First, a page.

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Students in Dissent - Forty Years Later

Students in Dissent - Forty Years Later

12 October 2008

This public event celebrates the fortieth anniversary of ‘Students in Dissent’ whose members distributed underground newspapers in secondary schools from 1968. Former students from the underground are invited to attend and tell their stories of these events. There will be the launch of a small booklet on the history, an exhibition of some of the original underground newspapers and a multimedia presentation documenting SID events in 1968. 1968 was one of the most tumultuous years of the twentieth century. It was the year of the assassination of both Martin Luther King and Bobby Kennedy and the crushing of the Prague Spring. It was the year of the Paris Uprising involving ten million worker and students. The TET offensive changed the tide of war against the American and allies in Vietnam. The Mai Lai massacre destroyed American credibility. There was a youth revolution fed by growing a growing counterculture in the western world. In Australia the antiwar movement was on the rise. At universities students were engaged in sit-ins strikes and demonstrations. Male high school students faced a conscription ballot the year after they finished school, potentially sending them to fight in the jungles of South East Asia. Many secondary school students were keen to be involved in influencing these events. In 1968 Dr Jim Cairns (later deputy Prime Minister) convened a youth action forum to capture this interest. Some of the young people split off to form their independent groups such as Students in Dissent (SID) or later Secondary School Students for Democracy (SSDS). These students were loosely allied and many edited underground newspapers in their respective schools, sometimes using the press owned by the Monash Labour Club at a house in Shirley Grove, St Kilda. Some used the pseudonym of Fabian Willmore the non-existent spokesperson for SID. This was part of the rebel humor having a spokesman who was everywhere yet nowhere. There was even a ‘Felicity Wilmore’.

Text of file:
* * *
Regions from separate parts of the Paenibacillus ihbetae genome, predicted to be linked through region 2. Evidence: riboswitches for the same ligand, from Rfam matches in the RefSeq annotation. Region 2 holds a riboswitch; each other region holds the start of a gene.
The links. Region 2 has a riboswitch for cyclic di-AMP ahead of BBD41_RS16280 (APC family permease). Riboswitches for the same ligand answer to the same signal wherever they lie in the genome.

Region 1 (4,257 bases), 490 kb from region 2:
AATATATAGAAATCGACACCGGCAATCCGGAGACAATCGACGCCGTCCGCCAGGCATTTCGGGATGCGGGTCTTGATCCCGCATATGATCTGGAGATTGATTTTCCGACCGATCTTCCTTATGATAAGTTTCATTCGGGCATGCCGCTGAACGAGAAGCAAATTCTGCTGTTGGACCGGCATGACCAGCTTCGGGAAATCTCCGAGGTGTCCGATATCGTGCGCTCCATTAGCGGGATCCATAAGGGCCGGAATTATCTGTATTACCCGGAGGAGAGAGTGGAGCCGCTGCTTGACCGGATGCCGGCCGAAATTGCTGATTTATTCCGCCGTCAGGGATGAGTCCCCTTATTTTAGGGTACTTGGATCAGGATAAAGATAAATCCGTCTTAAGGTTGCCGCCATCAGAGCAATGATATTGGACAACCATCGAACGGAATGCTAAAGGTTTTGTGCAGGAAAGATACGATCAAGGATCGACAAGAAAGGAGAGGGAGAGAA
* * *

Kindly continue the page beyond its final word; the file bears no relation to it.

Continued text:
This came to a head in September 1968 when underground student editor, Michael (today Meyer) Eidelson, was suspended from Melbourne High School for printing Sentinel Underground (the school paper was Sentinel). On 4 October the Herald Sun headlined the event on its front page. Over the next month a debate erupted in the media in which participated secondary strident, teachers, principals, politicians, cartoonist and journalists. A teacher resigned in protest from Melbourne High School. An MP was suspended from the house during debate on the ‘Eidelson Case’. Teachers signed petitions. High School students demonstrated in the city square. The Liberal Party attacked Cairns. The Labour party attacked the Minister for Education. Today Meyer Eidelson is an historian, writer and the president of the St Kilda Historical Society. He says: "It was a very traumatic to be expelled from school as a seventeen year old. However I learnt an enormous amount from the experience, which has served me well in public life. We defied the status quo and established in the public mind for the first time that young people would participate in the politics of protest. The secondary school system like the wider society was a very conservative place and I am proud we shook it up a little."

Forty years after he was suspended, Meyer returned to Melbourne High School on 10 September 2008 to address hundreds of students at school assembly.

‘It was astonishing to say the least to sit in the same principal’s office where exactly forty years ago to the day, I had to been ordered to collect my books and get out immediately. Now I was being served cups of tea. Once again Sentinel Underground was being printed but now it was by the vice principal so that copies could be framed to hang on the walls of the school. Once again I was singled out in the assembly hall but this time it was to the applause of students and teachers who seemed delighted to see the old articles and cartoons highlighting another era at Melbourne High presented on a giant screen.’